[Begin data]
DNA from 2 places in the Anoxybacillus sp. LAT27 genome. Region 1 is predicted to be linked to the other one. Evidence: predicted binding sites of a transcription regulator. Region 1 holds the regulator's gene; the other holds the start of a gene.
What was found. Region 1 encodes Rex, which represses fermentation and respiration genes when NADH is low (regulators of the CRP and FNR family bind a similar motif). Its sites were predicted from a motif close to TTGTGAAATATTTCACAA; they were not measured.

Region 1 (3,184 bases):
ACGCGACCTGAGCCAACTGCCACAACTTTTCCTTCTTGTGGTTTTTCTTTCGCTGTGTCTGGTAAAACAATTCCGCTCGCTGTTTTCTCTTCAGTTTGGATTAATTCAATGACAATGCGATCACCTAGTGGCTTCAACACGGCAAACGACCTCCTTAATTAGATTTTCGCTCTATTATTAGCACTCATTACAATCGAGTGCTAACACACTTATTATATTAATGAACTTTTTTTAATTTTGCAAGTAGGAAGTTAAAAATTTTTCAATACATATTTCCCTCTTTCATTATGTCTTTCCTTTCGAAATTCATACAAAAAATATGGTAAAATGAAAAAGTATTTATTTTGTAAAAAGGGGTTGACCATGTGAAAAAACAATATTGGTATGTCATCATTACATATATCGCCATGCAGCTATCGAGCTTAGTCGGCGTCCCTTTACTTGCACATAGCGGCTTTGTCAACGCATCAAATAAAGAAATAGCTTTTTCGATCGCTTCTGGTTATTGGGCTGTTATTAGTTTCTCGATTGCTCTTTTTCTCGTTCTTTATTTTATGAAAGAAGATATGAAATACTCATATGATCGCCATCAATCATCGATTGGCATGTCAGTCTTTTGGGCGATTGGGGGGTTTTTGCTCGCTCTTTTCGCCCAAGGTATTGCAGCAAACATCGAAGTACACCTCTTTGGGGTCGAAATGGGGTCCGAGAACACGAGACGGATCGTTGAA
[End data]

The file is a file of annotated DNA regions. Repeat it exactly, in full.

DNA from 2 places in the Anoxybacillus sp. LAT27 genome. Region 1 is predicted to be linked to the other one. Evidence: predicted binding sites of a transcription regulator. Region 1 holds the regulator's gene; the other holds the start of a gene.
What was found. Region 1 encodes Rex, which represses fermentation and respiration genes when NADH is low (regulators of the CRP and FNR family bind a similar motif). Its sites were predicted from a motif close to TTGTGAAATATTTCACAA; they were not measured.

Region 1 (3,184 bases):
ACGCGACCTGAGCCAACTGCCACAACTTTTCCTTCTTGTGGTTTTTCTTTCGCTGTGTCTGGTAAAACAATTCCGCTCGCTGTTTTCTCTTCAGTTTGGATTAATTCAATGACAATGCGATCACCTAGTGGCTTCAACACGGCAAACGACCTCCTTAATTAGATTTTCGCTCTATTATTAGCACTCATTACAATCGAGTGCTAACACACTTATTATATTAATGAACTTTTTTTAATTTTGCAAGTAGGAAGTTAAAAATTTTTCAATACATATTTCCCTCTTTCATTATGTCTTTCCTTTCGAAATTCATACAAAAAATATGGTAAAATGAAAAAGTATTTATTTTGTAAAAAGGGGTTGACCATGTGAAAAAACAATATTGGTATGTCATCATTACATATATCGCCATGCAGCTATCGAGCTTAGTCGGCGTCCCTTTACTTGCACATAGCGGCTTTGTCAACGCATCAAATAAAGAAATAGCTTTTTCGATCGCTTCTGGTTATTGGGCTGTTATTAGTTTCTCGATTGCTCTTTTTCTCGTTCTTTATTTTATGAAAGAAGATATGAAATACTCATATGATCGCCATCAATCATCGATTGGCATGTCAGTCTTTTGGGCGATTGGGGGGTTTTTGCTCGCTCTTTTCGCCCAAGGTATTGCAGCAAACATCGAAGTACACCTCTTTGGGGTCGAAATGGGGTCCGAGAACACGAGACGGATCGTTGAA